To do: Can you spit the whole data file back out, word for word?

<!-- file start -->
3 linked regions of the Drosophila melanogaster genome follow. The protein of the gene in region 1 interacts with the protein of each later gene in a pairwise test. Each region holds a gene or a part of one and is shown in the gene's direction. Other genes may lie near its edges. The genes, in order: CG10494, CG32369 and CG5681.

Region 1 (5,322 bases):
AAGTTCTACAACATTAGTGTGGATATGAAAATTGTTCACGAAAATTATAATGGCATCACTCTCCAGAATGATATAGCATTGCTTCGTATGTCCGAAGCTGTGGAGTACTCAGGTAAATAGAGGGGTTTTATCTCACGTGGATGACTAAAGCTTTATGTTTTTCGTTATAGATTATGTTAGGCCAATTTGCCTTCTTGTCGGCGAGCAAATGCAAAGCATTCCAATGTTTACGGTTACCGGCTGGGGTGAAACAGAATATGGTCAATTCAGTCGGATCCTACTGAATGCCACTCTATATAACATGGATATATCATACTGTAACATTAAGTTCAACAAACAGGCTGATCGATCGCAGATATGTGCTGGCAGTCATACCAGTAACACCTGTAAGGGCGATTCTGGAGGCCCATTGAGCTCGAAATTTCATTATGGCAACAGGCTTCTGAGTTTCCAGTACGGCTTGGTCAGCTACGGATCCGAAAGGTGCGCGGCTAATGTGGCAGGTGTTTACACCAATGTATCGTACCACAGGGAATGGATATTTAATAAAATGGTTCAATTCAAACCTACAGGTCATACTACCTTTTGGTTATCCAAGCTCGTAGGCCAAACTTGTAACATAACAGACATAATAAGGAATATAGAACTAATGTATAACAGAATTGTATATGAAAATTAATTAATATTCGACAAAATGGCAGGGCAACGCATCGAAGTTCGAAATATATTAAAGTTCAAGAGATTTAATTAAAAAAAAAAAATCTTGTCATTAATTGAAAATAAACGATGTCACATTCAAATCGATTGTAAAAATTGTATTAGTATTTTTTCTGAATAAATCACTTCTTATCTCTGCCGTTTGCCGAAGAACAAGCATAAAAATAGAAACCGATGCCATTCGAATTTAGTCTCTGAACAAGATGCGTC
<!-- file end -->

3 linked regions of the Drosophila melanogaster genome follow. The protein of the gene in region 1 interacts with the protein of each later gene in a pairwise test. Each region holds a gene or a part of one and is shown in the gene's direction. Other genes may lie near its edges. The genes, in order: CG10494, CG32369 and CG5681.

Region 1 (5,322 bases):
AAGTTCTACAACATTAGTGTGGATATGAAAATTGTTCACGAAAATTATAATGGCATCACTCTCCAGAATGATATAGCATTGCTTCGTATGTCCGAAGCTGTGGAGTACTCAGGTAAATAGAGGGGTTTTATCTCACGTGGATGACTAAAGCTTTATGTTTTTCGTTATAGATTATGTTAGGCCAATTTGCCTTCTTGTCGGCGAGCAAATGCAAAGCATTCCAATGTTTACGGTTACCGGCTGGGGTGAAACAGAATATGGTCAATTCAGTCGGATCCTACTGAATGCCACTCTATATAACATGGATATATCATACTGTAACATTAAGTTCAACAAACAGGCTGATCGATCGCAGATATGTGCTGGCAGTCATACCAGTAACACCTGTAAGGGCGATTCTGGAGGCCCATTGAGCTCGAAATTTCATTATGGCAACAGGCTTCTGAGTTTCCAGTACGGCTTGGTCAGCTACGGATCCGAAAGGTGCGCGGCTAATGTGGCAGGTGTTTACACCAATGTATCGTACCACAGGGAATGGATATTTAATAAAATGGTTCAATTCAAACCTACAGGTCATACTACCTTTTGGTTATCCAAGCTCGTAGGCCAAACTTGTAACATAACAGACATAATAAGGAATATAGAACTAATGTATAACAGAATTGTATATGAAAATTAATTAATATTCGACAAAATGGCAGGGCAACGCATCGAAGTTCGAAATATATTAAAGTTCAAGAGATTTAATTAAAAAAAAAAAATCTTGTCATTAATTGAAAATAAACGATGTCACATTCAAATCGATTGTAAAAATTGTATTAGTATTTTTTCTGAATAAATCACTTCTTATCTCTGCCGTTTGCCGAAGAACAAGCATAAAAATAGAAACCGATGCCATTCGAATTTAGTCTCTGAACAAGATGCGTC